What inspired you to make this project?
Tobias: Reading Nick Bolstrom’s simulation theories was quite significant. We also met a professor at Berkeley called George Smoot, who is a Nobel Prize winner in Physics. I remember seeing him present his own theory of simulation during a talk, and it was extremely interesting to see this important academic figure discussing it. We were thinking of doing a project on simulation theory prior to that, but when we started hearing significant people opening up to it, it became really interesting to us. We always try to work with these paranormal phenomenons and abstract ideas, but keep them rooted in either eyewitnesses’ accounts or academics. So we have this mix, as Peter said, of both the documentary approach and the abstract way of debating our perception of reality.
How do you feel The Merge ties into your previous work, Phenomena, and how does it depart from it?
P: In Phenomena, we wanted to take a look at people who believe in aliens and UFOs and give them the benefit of the doubt, in order to take their views seriously instead of ridiculing them. In this new project, we are looking at this simulation argument with the same approach: what if it’s actually real?
T: We always try to put out material openly and without bias. We are not trying to prove anything; we collect statements and materials and then present them. Of course, artistically we are going to have different approaches because we want to develop the way we’re working as photographers and artists, but the anthropological approach and our role as collectors of material is the same in both projects.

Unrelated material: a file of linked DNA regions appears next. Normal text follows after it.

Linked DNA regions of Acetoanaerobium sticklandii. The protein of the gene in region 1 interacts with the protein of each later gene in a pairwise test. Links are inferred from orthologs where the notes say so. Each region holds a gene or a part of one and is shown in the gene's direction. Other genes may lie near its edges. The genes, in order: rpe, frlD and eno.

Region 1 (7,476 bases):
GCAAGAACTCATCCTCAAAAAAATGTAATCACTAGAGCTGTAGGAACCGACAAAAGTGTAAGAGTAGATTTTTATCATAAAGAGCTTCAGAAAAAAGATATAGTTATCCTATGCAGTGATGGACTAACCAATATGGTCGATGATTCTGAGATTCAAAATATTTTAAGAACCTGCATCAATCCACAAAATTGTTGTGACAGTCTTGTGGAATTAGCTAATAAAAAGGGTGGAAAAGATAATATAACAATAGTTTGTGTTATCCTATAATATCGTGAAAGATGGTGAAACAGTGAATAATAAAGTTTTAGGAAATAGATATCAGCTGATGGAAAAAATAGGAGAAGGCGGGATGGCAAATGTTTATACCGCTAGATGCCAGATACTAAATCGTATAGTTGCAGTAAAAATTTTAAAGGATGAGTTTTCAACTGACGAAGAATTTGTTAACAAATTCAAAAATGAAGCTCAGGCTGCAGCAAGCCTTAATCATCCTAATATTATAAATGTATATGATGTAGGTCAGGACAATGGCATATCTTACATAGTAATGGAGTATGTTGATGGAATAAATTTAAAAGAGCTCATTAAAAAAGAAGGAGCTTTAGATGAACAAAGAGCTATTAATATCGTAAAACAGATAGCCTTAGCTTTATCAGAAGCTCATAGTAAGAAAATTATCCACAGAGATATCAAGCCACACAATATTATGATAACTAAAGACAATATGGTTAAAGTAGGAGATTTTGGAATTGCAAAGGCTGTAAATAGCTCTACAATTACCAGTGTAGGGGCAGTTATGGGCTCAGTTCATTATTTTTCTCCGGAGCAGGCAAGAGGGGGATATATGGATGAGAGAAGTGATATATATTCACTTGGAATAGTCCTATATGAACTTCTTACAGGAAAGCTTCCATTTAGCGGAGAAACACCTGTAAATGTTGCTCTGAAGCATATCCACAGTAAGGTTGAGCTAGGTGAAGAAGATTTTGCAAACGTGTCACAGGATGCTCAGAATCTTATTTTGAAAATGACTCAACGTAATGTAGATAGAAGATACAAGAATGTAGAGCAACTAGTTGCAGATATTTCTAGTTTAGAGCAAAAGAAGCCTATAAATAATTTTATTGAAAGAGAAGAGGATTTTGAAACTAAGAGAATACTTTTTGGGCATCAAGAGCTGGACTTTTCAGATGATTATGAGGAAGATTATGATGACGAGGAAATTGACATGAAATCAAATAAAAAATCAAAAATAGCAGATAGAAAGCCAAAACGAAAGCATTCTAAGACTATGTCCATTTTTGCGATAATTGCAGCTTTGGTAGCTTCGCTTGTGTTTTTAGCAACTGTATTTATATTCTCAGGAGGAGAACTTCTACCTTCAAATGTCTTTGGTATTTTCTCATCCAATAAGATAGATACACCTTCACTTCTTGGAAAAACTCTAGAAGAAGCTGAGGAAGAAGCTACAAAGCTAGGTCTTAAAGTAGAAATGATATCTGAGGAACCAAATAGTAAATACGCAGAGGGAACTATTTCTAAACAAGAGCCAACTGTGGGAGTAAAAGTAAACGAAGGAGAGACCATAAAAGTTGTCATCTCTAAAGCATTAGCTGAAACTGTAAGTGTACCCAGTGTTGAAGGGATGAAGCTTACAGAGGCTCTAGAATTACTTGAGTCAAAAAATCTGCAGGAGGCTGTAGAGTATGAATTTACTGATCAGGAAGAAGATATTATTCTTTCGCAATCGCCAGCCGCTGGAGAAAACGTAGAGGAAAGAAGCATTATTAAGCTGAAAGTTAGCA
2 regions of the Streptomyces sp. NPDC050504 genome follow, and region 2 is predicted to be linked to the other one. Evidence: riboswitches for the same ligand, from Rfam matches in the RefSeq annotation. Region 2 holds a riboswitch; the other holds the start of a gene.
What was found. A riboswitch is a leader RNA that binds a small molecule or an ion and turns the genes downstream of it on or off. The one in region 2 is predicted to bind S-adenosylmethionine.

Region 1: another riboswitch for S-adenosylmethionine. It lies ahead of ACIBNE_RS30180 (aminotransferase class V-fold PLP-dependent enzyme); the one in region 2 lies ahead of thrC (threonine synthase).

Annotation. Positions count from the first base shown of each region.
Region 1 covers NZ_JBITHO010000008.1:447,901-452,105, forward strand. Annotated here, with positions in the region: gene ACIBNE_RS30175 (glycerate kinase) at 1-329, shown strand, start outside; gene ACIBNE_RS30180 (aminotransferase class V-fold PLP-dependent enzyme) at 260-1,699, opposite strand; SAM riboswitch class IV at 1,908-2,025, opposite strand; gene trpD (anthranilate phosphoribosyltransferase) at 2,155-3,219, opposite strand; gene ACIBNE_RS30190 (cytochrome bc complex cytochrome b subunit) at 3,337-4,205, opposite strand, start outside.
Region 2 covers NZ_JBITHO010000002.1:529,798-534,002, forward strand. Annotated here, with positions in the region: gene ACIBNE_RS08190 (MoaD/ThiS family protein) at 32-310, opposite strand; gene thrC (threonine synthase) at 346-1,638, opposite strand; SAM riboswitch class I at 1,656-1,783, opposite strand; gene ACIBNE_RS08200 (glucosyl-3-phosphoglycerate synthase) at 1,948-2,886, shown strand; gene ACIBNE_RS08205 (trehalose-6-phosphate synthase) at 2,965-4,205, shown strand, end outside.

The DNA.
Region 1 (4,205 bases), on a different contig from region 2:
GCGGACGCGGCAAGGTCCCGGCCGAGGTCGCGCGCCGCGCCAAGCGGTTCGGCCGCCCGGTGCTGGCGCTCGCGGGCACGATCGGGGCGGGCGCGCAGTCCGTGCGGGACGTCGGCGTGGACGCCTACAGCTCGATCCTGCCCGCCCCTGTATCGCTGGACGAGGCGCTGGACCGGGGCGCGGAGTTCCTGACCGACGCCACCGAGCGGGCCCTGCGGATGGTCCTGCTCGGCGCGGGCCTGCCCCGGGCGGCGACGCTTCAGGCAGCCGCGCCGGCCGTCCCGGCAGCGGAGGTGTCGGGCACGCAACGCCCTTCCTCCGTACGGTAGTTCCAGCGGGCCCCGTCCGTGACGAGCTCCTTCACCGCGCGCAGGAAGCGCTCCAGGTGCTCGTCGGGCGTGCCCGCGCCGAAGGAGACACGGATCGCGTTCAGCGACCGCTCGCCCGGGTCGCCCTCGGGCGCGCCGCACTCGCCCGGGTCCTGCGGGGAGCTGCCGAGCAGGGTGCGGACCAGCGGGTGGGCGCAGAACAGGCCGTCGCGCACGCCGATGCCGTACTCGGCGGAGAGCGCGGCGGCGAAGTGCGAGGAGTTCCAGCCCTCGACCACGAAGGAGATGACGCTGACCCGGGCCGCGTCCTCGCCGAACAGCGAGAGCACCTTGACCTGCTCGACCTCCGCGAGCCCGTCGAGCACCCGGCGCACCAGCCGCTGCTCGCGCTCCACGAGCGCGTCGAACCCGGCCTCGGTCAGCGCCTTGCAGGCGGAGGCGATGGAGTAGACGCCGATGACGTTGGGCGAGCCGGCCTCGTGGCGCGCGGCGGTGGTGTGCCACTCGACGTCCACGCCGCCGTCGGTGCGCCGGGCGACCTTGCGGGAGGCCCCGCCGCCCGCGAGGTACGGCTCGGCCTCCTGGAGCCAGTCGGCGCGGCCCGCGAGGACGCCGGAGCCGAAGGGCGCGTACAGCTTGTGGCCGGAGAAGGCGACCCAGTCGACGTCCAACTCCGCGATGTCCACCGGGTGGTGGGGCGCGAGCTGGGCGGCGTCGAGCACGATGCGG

S: It’s not like we’re going to have all the answers or are going to tell you anything. You are probably going to be confused, and we’re confused.
What’s next for you? Do you see this project being a long, ongoing process, or are there plans to start something new?
P: This project is enough for now. We started it a year ago but are still working on it on so many different levels, in terms of our discussions, and also in terms of what we are photographing and the techniques we are using. There are many things going on. We decided not to constrain our focus and process so much. We want to make the project fluid.
T: It’s a huge project with a lot of different theories within it, and a lot of different countries that we need to visit. We are debating the perception of reality, so we need to have a broad idea of what reality is. The perception of reality is defined by many different things and different cultures, so there is a need for us to cover a lot of ground. We don’t just want to show a Western or European perspective.
S: But right now we are working towards two exhibitions, so we are going to do this differently from Phenomena. With Phenomena we finished and then published it as a book, whereas with this project we are exhibiting along the way. Then we’ll go back and analyse what we are missing.
What does it mean to you to be shortlisted for the IPA?
S: Whenever you take a risk, it’s nice to know that it’s accepted and that people like that you’re trying to do something different. We had no idea whether we were the only three people who thought this was a great idea, because we talk about this project all the time so we’re in the same bubble. It’s nice that people on the outside can see what we’re doing and appreciate it. Also, maybe they like that people are experimenting and doing something differently, because that’s something we’ve been missing – seeing projects that are doing things a bit upside down.